Simon Wallis: Art and creativity show us how to sculpt the future, writes The Hepworth Wakefield director

Simon Wallis is director of The Hepworth Wakefield.
Simon Wallis is director of The Hepworth Wakefield.
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A VIBRANT, crackling red neon globe and a series of delicate glass flutes suspended from the ceiling playing haunting melodies. These are just a couple of the works of art that featured in The Hepworth Prize for Sculpture exhibition.

More than 50,000 people visited the exhibition. The 
prize itself was created to encourage greater engagement and debate about sculpture and it has done just that.

Simon Wallis heads The Hepworth Wakefield.

Simon Wallis heads The Hepworth Wakefield.

Given our region’s long history of producing world-renowned sculptors – from Barbara Hepworth and Henry Moore, to Damien Hirst and Martin Creed – it was important to launch this prize here in Yorkshire and to give audiences in the North the opportunity to experience and be inspired by the work of internationally renowned artists.

The comments and feedback demonstrated that all our varied responses to art, and not just those of art world insiders, are valid. It shows, too, the power that art has to help us all question and understand our environment and experiences.

We’re building on the success of The Hepworth Prize for Sculpture this summer by working in partnership with the Henry Moore Institute, Leeds Art Gallery and Yorkshire Sculpture Park to deliver Yorkshire Sculpture International – the biggest festival celebrating and exploring sculpture in the UK – taking place across all four venues, as well as public sites in Leeds and Wakefield.

The Hepworth Wakefield will present our biggest exhibition to date, taking over all the gallery spaces for the first time. The participating artists come from all over the world, bringing their art to the heart of Yorkshire to be shown alongside great British artists including Yorkshire’s very own Barbara Hepworth and Henry Moore.

However, it is not just about presenting inspiring exhibitions. Yorkshire Sculpture International also contributes positively to Yorkshire’s economy. Last year, the four galleries that collectively make up the Yorkshire Sculpture Triangle brought a staggering 1.1 million visitors to Yorkshire to see and enjoy the region’s rich cultural offer.

We also want to foster and support the creative talent that lives and works here in West Yorkshire. As part of an associate artist scheme, the Yorkshire Sculpture International partners will each be working with one of five artists from across the region to develop their art and create new work. Opportunities for local young people will be created by working with Leeds Beckett University and the University of Leeds to provide placements for students. We are also working with 10 teachers in London and 10 in Yorkshire to look at the most effective ways of teaching sculpture within schools and to share what works best.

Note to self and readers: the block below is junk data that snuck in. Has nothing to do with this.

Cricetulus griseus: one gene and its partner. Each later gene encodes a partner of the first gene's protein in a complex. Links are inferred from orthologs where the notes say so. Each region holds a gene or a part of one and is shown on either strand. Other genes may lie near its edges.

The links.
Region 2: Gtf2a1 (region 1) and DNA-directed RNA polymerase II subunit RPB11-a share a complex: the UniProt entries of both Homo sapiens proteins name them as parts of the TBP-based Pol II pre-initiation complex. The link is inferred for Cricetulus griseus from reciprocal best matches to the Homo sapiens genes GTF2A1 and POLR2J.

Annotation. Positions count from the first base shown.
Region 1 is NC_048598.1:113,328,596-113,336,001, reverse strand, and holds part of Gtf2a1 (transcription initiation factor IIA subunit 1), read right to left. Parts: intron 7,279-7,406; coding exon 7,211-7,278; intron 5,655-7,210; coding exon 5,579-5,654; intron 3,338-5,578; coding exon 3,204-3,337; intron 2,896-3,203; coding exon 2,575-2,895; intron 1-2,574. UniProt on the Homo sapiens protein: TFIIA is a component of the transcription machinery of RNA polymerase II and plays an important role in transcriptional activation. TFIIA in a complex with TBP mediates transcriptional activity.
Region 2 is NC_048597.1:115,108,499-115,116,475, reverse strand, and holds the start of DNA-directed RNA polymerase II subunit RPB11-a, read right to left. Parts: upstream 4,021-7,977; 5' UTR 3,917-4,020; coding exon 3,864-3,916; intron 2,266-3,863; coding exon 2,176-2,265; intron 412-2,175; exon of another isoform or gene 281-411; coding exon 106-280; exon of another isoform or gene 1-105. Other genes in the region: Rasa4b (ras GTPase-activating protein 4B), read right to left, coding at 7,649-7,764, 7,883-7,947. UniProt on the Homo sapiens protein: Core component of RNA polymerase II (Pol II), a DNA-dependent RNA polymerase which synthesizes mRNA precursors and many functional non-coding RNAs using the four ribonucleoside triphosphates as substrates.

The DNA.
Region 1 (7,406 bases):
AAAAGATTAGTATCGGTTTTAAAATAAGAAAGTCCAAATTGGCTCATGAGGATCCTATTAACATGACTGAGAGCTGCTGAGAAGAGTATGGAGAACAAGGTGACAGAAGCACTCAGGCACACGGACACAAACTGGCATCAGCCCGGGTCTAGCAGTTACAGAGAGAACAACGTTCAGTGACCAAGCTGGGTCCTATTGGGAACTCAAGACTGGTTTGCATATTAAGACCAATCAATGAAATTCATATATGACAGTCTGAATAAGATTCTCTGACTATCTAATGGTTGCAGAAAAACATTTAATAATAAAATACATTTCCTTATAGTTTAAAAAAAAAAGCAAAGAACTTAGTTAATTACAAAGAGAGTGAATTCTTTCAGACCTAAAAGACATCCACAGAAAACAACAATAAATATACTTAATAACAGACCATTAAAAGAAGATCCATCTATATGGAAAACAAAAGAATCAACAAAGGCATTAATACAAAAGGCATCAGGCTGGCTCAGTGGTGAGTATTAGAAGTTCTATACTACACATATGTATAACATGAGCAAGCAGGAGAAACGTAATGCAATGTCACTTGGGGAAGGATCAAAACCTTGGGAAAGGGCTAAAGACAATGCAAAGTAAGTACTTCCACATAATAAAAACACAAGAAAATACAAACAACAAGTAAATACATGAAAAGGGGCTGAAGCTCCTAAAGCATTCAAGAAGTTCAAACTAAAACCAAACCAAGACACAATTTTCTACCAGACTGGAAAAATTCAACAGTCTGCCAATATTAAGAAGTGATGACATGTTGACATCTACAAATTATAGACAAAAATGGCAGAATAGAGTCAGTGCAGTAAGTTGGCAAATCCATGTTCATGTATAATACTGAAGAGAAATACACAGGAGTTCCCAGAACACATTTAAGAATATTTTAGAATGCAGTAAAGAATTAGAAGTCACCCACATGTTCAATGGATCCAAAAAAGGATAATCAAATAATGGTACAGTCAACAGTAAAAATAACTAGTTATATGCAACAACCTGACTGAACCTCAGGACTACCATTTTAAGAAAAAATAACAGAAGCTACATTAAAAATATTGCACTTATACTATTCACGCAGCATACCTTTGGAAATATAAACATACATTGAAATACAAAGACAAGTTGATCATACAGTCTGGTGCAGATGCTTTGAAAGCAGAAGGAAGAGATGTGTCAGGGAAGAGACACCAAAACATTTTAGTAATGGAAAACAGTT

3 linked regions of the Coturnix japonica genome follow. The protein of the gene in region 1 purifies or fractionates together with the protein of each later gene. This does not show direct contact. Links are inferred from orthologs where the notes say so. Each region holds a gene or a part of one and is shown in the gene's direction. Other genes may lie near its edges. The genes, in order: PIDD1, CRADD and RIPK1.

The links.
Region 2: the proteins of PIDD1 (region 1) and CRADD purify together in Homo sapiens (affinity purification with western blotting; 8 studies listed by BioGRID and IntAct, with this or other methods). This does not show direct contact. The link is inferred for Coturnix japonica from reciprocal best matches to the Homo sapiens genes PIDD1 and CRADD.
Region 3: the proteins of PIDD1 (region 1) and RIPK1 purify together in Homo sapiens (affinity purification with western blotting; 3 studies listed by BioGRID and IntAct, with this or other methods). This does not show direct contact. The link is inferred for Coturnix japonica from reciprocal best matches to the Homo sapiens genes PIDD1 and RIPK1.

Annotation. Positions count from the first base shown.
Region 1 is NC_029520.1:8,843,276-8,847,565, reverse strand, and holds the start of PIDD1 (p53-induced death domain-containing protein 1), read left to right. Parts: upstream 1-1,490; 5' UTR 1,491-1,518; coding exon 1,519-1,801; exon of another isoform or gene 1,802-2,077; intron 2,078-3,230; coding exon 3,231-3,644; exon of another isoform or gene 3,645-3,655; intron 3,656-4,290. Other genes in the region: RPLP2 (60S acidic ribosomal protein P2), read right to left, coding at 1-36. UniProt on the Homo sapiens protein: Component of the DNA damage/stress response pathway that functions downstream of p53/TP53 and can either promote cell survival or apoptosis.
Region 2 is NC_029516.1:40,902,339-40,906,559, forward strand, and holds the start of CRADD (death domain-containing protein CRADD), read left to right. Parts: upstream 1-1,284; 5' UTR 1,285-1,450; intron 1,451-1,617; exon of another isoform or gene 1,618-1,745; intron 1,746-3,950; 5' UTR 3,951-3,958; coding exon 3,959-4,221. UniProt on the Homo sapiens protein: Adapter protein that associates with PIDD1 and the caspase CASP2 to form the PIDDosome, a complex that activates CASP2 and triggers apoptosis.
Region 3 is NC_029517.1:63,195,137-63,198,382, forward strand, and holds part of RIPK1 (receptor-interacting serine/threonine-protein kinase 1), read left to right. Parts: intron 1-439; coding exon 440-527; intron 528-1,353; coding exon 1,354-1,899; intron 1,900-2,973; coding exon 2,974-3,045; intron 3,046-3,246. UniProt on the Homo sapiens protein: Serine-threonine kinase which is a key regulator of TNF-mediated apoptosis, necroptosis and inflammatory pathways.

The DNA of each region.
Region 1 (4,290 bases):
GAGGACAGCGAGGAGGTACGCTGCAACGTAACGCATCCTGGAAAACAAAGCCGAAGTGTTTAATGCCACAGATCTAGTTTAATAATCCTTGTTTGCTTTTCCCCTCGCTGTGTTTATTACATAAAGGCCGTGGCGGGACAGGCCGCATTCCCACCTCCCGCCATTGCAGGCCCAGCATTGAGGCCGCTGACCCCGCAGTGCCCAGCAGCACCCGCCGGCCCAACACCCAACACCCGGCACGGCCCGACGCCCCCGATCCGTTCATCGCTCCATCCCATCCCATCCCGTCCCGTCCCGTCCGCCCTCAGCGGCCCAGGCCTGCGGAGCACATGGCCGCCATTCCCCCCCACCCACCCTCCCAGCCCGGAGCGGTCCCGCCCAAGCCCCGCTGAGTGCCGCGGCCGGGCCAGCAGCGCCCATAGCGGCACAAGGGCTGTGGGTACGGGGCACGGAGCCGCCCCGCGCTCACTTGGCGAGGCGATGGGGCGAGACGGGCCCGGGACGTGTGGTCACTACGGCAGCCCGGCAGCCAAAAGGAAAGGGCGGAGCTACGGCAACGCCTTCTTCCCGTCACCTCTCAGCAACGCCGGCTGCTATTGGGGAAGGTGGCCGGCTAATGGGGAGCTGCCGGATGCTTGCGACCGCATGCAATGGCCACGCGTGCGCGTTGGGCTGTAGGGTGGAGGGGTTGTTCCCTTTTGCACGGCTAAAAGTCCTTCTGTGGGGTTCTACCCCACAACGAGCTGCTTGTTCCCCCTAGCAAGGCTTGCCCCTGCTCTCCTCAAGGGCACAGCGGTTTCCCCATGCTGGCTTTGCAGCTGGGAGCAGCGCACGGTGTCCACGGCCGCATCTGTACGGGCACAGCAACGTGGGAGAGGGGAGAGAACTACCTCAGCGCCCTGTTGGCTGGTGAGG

At The Hepworth, our work with local schools is crucial. Last year, students taking arts GCSE subjects had dropped to the lowest-ever level, while the number of students taking GCSEs overall had risen by three per cent. Businesses are reporting a severe shortage of people with the necessary flexible creative skills coming into the employment market place, while many of our less creative jobs are rapidly being replaced by robots and AI. It is a major challenge, especially for the UK where the creative industries are world renowned and make up a rapidly-growing proportion of our economy.

We have devised a number of new schemes to try and tackle this problem head on. We’ve launched our School Prints project – a five-year initiative bringing the work of contemporary artists directly to our local classrooms – which last year involved more than 1,000 school pupils in Wakefield, and this year will work with seven new schools. It’s been rewarding to see that in the previous 12 months we have more than doubled the number of school visits to the museum.

We’re working with the Burberry Foundation which is supporting us and fellow cultural partners at Leeds Playhouse, Northern Ballet and Leeds Young Film over the next four years on a major secondary schools project – Burberry Inspire – to provide pupils with an in-depth experience of the creative industries.

A huge part of The Hepworth Wakefield’s mission is to initiate positive change in the local community. Engaging with school children to help develop broader creative thinking, and to apply creativity to all school subjects, will better prepare them for careers in the widest possible range of industries.

So we urge you to come and see for yourself what some of the leading artists of our time are producing – it’s on your doorstep and it’s free.

Simon Wallis is director of 
The Hepworth Wakefield.